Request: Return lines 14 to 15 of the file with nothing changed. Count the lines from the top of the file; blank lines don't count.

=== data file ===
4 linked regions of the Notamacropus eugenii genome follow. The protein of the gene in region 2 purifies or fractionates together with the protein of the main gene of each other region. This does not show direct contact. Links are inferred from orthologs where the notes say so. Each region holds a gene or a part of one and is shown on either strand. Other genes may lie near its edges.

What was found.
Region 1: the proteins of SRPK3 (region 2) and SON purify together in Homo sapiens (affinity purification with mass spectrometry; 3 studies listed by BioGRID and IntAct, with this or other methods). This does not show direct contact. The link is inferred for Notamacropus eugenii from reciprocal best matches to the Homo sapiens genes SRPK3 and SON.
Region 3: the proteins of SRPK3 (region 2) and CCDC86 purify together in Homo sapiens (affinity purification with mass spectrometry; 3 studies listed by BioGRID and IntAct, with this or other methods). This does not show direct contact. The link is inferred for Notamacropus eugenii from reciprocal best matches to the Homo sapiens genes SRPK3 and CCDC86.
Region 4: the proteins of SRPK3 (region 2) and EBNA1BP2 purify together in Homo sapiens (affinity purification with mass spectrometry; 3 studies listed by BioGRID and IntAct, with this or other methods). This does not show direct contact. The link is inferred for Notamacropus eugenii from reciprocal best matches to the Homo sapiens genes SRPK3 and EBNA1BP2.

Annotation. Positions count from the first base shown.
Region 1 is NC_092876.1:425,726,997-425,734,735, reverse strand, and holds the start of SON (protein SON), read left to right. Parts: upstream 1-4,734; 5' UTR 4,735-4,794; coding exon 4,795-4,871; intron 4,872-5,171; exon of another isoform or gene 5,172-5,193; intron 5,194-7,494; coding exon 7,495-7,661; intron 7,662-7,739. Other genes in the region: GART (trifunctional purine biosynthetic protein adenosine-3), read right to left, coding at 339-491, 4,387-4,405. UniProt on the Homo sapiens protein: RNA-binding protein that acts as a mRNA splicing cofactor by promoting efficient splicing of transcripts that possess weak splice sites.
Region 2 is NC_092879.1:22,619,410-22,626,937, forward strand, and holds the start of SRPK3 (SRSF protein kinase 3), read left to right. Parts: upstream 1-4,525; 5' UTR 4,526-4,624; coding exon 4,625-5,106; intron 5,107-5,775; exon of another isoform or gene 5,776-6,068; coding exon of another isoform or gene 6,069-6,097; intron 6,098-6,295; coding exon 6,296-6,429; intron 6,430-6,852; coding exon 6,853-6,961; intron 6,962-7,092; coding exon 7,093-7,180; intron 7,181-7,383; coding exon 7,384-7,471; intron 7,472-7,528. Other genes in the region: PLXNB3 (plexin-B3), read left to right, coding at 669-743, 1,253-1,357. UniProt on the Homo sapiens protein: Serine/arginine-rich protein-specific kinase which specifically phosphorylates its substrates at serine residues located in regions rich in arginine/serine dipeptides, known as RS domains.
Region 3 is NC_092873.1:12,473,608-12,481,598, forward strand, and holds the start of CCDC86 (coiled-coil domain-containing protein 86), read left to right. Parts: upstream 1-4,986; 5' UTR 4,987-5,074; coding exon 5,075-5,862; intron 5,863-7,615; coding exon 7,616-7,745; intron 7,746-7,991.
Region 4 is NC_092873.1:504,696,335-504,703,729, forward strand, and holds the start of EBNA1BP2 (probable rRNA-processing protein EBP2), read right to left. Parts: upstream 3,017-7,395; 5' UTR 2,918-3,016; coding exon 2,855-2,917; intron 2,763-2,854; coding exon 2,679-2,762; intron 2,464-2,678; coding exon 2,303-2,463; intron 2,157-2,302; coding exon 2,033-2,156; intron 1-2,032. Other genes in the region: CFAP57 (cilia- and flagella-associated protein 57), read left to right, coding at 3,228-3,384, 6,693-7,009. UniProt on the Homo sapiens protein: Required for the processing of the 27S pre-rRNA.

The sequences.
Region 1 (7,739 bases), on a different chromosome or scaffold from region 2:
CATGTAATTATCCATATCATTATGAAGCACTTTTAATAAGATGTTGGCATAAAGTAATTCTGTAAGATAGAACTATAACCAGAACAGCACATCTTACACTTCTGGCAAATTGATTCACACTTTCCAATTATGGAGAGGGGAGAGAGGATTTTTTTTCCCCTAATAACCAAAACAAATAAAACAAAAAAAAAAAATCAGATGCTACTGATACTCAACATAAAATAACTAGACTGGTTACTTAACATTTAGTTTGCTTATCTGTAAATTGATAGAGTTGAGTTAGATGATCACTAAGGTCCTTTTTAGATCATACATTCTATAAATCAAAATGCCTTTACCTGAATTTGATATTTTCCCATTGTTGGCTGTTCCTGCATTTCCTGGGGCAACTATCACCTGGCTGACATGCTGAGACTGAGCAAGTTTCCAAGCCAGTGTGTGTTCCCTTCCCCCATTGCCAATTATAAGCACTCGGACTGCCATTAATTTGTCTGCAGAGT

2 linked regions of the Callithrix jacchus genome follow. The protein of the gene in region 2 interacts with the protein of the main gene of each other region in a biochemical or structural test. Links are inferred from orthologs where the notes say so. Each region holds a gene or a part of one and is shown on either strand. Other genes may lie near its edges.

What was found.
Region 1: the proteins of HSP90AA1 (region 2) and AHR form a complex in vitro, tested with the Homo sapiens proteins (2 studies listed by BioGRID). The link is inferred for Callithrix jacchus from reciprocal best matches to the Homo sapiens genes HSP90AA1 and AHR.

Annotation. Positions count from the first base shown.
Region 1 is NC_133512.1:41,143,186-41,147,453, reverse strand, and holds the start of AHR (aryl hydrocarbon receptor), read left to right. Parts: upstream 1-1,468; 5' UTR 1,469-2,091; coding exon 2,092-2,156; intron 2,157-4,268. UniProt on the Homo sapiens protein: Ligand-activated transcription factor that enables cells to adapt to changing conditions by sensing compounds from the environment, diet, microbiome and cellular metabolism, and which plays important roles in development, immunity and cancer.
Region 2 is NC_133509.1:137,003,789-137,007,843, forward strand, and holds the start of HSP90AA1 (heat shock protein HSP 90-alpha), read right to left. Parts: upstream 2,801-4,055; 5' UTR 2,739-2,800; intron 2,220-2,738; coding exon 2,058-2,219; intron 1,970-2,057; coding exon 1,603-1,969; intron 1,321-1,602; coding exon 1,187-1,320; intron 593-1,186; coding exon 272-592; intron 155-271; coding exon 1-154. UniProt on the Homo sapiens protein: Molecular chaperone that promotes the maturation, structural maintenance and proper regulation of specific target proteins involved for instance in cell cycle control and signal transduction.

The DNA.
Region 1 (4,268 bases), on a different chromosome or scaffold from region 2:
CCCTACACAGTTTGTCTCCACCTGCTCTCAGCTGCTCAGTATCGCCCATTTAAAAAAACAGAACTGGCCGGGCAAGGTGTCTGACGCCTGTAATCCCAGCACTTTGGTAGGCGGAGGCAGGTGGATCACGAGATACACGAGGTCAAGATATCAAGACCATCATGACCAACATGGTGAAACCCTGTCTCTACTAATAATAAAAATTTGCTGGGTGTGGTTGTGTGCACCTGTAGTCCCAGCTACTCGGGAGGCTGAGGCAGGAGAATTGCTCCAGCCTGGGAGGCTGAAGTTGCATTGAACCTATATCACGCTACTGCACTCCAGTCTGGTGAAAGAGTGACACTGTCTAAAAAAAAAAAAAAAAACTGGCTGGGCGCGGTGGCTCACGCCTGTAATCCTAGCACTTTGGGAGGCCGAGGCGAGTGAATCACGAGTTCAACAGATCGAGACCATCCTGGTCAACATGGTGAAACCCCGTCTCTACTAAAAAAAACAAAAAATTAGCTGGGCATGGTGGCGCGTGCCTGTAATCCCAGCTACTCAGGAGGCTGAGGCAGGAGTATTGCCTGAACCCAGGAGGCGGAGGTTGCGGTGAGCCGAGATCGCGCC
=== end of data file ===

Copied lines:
2 linked regions of the Callithrix jacchus genome follow. The protein of the gene in region 2 interacts with the protein of the main gene of each other region in a biochemical or structural test. Links are inferred from orthologs where the notes say so. Each region holds a gene or a part of one and is shown on either strand. Other genes may lie near its edges.

What was found.